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TigerText: iPhone App for Cheating Partners

Written by: on 26th February 2010 |
TigerText: iPhone App for Cheating Partners  | read this item

Here comes a new iPhone application called TigerText. This application has been said to be the solution for cheating partners. It could help two cheating couples from being caught through sent items and dialled number, which is most of the time has been the concrete evidences of spouses against their husbands. The application’s name could have been derived from the so-called ‘Tiger Woods’ controversy. I probably assume that most of you know what’s this controversy all about.

This controversy has created a feast of news in the world wide web implying that Tiger Woods cheated his wife by having a lot of mistresses. If this application existed before all these things came out, he might have been saved by the disastrous scandal.

Here’s how the application works. Say for example the cheating husband would be keeping in touch with his mistress through texting.  the mistress will be prompted to install the app. When she has done this, she can read the message, but she can’t keep it. In fact the message is never actually sent to her phone — it’s stored on Tiger Text’s servers. After the timespan that the husband specified has elapsed — anywhere from one minute to five days — the message ceases to exist. There’s even a “Delete on Read” setting, which counts down from 60 after it’s opened, and erases the text at zero. There also exists a “Delete History” option that will wipe any evidence of a given phone call. The mentioned mechanism wouldn’t allow any chance for the wife to get any evidences against the husband.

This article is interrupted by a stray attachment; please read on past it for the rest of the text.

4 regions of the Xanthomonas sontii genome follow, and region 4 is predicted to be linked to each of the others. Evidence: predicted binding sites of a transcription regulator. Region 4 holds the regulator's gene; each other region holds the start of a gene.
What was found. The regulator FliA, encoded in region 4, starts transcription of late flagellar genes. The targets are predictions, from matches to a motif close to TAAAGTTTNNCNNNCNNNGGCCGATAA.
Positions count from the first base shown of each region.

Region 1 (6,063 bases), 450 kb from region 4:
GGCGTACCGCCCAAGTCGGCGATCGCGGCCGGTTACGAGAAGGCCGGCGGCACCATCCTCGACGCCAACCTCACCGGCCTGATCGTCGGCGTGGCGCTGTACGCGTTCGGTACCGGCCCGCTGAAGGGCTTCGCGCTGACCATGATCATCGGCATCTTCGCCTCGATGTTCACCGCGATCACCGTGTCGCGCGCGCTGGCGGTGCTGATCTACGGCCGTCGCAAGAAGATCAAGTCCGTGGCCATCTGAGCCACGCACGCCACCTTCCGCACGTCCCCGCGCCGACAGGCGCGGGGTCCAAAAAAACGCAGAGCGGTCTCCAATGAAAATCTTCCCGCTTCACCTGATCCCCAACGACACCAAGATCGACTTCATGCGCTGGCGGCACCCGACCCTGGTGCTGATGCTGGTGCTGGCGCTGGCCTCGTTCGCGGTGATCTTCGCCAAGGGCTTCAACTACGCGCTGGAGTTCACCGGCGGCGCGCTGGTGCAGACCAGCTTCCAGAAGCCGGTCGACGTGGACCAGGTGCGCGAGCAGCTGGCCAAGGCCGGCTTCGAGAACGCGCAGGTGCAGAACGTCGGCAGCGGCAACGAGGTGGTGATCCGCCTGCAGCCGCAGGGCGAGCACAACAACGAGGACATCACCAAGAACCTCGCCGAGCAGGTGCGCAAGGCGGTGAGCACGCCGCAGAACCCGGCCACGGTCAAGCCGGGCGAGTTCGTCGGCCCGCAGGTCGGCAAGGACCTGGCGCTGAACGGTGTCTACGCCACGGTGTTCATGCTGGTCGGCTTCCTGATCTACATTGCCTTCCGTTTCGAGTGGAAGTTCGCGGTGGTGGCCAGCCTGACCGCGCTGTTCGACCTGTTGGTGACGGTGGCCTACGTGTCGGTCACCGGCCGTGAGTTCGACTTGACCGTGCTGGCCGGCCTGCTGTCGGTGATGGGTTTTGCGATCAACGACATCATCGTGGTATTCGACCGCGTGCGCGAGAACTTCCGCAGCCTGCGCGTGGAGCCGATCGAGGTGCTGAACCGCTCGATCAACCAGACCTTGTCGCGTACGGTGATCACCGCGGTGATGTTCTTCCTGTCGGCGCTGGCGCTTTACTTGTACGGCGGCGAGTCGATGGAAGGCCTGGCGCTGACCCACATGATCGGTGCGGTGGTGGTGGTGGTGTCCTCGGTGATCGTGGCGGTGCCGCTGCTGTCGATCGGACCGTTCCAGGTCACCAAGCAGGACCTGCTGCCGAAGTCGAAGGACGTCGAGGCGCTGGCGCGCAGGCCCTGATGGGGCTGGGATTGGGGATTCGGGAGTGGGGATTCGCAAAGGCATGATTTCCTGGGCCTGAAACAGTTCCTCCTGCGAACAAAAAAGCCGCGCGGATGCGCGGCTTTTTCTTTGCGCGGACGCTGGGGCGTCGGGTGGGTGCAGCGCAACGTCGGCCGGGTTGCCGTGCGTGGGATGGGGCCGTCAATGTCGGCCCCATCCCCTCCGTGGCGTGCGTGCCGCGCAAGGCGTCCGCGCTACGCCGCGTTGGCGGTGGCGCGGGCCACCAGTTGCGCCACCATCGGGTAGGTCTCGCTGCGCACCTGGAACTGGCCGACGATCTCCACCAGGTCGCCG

The founder, Jeffrey Evans says that the application is basically not done for that purpose. He claims that it is for the sake of privacy and the name has been created before the Tiger Woods scandal bursted out. Yet, they continued to stick with name.Evans pressed on the issue of privacy basing on the European Union which ruled in 2006 that phone and internet providers were required to keep all cell phone and email data for a certain period of time. For him, it is a plain invasion of privacy.

“People text like they talk,” he says. “And some of the things they say, taken out of context, can come back to haunt them”, Evans added.


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